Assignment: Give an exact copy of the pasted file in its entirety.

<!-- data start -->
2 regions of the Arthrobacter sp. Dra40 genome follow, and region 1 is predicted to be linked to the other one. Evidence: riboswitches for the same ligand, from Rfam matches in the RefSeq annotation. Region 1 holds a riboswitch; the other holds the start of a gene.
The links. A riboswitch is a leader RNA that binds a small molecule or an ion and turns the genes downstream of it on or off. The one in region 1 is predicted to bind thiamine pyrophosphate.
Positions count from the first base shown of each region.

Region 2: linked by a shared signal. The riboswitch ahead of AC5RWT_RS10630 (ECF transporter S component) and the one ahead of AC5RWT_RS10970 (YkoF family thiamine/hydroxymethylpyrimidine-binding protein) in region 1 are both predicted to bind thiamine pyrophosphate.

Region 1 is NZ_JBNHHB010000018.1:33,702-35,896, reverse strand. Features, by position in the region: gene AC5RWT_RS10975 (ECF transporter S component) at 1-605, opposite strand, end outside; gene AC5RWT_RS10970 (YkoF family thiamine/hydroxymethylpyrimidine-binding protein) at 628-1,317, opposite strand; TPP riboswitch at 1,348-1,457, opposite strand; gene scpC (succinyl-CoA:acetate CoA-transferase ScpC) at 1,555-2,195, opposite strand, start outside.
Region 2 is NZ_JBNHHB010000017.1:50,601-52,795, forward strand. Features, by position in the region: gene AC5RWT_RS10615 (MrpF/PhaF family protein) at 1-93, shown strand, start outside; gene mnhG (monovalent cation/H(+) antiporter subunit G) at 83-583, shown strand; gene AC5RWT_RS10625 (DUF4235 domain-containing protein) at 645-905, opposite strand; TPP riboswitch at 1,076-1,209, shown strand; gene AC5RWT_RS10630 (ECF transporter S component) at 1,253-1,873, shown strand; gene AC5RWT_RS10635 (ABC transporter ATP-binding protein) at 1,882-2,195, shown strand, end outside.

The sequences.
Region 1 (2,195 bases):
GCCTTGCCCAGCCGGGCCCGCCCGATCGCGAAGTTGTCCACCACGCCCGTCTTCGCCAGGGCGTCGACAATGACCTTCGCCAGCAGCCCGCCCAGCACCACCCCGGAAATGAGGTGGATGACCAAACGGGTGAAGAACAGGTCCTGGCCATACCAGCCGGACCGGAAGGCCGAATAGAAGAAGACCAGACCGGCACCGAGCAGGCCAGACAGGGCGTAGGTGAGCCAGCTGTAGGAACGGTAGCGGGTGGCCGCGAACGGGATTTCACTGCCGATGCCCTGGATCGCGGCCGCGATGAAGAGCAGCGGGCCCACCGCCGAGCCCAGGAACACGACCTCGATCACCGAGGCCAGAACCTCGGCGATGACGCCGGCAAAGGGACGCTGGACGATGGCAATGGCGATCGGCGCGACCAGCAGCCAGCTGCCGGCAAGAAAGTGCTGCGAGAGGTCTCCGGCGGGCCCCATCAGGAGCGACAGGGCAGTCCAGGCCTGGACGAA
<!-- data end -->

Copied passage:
2 regions of the Arthrobacter sp. Dra40 genome follow, and region 1 is predicted to be linked to the other one. Evidence: riboswitches for the same ligand, from Rfam matches in the RefSeq annotation. Region 1 holds a riboswitch; the other holds the start of a gene.
The links. A riboswitch is a leader RNA that binds a small molecule or an ion and turns the genes downstream of it on or off. The one in region 1 is predicted to bind thiamine pyrophosphate.
Positions count from the first base shown of each region.

Region 2: linked by a shared signal. The riboswitch ahead of AC5RWT_RS10630 (ECF transporter S component) and the one ahead of AC5RWT_RS10970 (YkoF family thiamine/hydroxymethylpyrimidine-binding protein) in region 1 are both predicted to bind thiamine pyrophosphate.

Region 1 is NZ_JBNHHB010000018.1:33,702-35,896, reverse strand. Features, by position in the region: gene AC5RWT_RS10975 (ECF transporter S component) at 1-605, opposite strand, end outside; gene AC5RWT_RS10970 (YkoF family thiamine/hydroxymethylpyrimidine-binding protein) at 628-1,317, opposite strand; TPP riboswitch at 1,348-1,457, opposite strand; gene scpC (succinyl-CoA:acetate CoA-transferase ScpC) at 1,555-2,195, opposite strand, start outside.
Region 2 is NZ_JBNHHB010000017.1:50,601-52,795, forward strand. Features, by position in the region: gene AC5RWT_RS10615 (MrpF/PhaF family protein) at 1-93, shown strand, start outside; gene mnhG (monovalent cation/H(+) antiporter subunit G) at 83-583, shown strand; gene AC5RWT_RS10625 (DUF4235 domain-containing protein) at 645-905, opposite strand; TPP riboswitch at 1,076-1,209, shown strand; gene AC5RWT_RS10630 (ECF transporter S component) at 1,253-1,873, shown strand; gene AC5RWT_RS10635 (ABC transporter ATP-binding protein) at 1,882-2,195, shown strand, end outside.

The sequences.
Region 1 (2,195 bases):
GCCTTGCCCAGCCGGGCCCGCCCGATCGCGAAGTTGTCCACCACGCCCGTCTTCGCCAGGGCGTCGACAATGACCTTCGCCAGCAGCCCGCCCAGCACCACCCCGGAAATGAGGTGGATGACCAAACGGGTGAAGAACAGGTCCTGGCCATACCAGCCGGACCGGAAGGCCGAATAGAAGAAGACCAGACCGGCACCGAGCAGGCCAGACAGGGCGTAGGTGAGCCAGCTGTAGGAACGGTAGCGGGTGGCCGCGAACGGGATTTCACTGCCGATGCCCTGGATCGCGGCCGCGATGAAGAGCAGCGGGCCCACCGCCGAGCCCAGGAACACGACCTCGATCACCGAGGCCAGAACCTCGGCGATGACGCCGGCAAAGGGACGCTGGACGATGGCAATGGCGATCGGCGCGACCAGCAGCCAGCTGCCGGCAAGAAAGTGCTGCGAGAGGTCTCCGGCGGGCCCCATCAGGAGCGACAGGGCAGTCCAGGCCTGGACGAA